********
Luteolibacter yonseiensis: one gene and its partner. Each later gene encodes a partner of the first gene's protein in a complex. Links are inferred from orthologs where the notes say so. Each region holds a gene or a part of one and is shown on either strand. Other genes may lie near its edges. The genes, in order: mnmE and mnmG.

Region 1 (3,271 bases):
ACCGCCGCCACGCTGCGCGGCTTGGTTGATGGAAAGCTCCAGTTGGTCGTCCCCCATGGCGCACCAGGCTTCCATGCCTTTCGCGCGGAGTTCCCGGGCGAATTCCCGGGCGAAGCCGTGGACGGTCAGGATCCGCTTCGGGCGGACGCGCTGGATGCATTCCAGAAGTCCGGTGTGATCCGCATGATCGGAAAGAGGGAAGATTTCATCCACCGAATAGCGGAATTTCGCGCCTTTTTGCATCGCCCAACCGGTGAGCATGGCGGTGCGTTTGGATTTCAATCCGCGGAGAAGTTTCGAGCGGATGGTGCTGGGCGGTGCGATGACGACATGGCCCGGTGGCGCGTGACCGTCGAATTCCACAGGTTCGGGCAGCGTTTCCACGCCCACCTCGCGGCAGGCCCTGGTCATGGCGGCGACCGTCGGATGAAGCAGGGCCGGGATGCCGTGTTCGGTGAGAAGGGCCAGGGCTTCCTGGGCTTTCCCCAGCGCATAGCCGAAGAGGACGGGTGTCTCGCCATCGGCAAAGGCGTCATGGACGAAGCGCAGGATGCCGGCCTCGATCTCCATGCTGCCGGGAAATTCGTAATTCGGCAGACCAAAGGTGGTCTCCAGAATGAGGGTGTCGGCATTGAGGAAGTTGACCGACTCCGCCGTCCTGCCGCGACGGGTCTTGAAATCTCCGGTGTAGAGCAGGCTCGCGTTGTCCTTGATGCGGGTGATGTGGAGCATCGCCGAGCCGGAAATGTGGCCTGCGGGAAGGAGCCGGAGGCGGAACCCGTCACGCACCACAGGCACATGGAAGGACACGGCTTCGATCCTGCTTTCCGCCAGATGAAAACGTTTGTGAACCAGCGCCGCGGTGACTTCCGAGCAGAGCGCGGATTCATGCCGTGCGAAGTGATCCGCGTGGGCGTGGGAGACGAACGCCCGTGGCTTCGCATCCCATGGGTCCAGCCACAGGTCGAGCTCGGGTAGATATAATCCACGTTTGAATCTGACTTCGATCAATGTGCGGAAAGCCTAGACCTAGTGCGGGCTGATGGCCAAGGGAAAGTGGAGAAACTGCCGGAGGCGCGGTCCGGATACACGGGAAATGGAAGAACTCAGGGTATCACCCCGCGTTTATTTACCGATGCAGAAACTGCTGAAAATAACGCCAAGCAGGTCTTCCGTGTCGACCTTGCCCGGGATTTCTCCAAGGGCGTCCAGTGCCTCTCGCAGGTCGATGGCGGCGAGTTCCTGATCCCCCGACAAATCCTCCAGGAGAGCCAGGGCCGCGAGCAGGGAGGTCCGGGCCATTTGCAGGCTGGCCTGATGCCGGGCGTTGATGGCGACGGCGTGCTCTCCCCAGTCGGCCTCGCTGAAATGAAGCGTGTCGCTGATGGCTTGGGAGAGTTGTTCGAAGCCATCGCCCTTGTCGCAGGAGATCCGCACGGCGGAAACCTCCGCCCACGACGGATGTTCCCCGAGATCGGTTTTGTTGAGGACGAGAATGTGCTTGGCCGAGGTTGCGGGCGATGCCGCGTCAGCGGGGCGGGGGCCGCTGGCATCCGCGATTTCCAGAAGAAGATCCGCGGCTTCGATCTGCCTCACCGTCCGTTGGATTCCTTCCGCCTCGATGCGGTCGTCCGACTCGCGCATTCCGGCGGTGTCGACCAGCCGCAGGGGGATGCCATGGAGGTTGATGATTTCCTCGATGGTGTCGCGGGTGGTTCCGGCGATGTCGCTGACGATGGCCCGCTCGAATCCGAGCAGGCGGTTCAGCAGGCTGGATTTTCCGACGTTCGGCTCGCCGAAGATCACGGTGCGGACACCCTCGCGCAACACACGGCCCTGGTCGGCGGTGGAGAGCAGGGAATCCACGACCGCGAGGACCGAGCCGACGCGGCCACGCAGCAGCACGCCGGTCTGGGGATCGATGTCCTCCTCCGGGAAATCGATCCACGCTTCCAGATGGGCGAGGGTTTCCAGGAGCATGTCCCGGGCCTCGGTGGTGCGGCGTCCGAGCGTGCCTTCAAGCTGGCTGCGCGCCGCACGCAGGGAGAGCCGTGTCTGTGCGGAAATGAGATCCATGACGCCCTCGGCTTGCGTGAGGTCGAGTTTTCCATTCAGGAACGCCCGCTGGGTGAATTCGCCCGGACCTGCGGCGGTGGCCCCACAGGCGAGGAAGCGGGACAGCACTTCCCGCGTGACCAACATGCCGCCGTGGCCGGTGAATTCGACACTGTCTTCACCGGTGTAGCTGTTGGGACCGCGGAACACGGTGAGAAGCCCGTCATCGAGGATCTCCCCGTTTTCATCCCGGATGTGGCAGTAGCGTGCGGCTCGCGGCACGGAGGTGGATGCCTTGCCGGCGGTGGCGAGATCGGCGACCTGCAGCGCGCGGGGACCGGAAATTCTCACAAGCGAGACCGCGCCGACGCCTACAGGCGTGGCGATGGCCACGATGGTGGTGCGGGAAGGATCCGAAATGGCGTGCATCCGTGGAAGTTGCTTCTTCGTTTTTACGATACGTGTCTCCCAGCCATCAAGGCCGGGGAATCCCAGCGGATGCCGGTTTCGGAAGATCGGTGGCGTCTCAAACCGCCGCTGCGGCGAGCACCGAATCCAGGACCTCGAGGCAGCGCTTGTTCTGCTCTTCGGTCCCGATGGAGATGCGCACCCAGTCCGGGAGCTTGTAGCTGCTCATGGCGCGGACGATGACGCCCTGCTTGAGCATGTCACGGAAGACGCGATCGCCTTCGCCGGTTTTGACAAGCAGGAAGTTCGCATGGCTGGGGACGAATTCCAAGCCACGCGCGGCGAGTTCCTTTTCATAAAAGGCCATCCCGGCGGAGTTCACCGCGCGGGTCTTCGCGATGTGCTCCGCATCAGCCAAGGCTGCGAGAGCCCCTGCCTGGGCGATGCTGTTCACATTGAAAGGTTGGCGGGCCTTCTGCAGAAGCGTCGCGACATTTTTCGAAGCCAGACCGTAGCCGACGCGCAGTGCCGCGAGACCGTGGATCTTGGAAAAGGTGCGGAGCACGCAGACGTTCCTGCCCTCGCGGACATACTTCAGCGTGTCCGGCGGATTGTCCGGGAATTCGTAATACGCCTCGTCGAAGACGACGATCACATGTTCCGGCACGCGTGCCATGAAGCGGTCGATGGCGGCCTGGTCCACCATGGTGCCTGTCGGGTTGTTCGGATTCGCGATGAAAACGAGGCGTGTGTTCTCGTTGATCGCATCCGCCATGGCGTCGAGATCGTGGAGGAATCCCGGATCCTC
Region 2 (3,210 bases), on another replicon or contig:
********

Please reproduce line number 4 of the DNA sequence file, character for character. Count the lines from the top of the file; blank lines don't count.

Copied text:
Region 2 (3,210 bases), on another replicon or contig: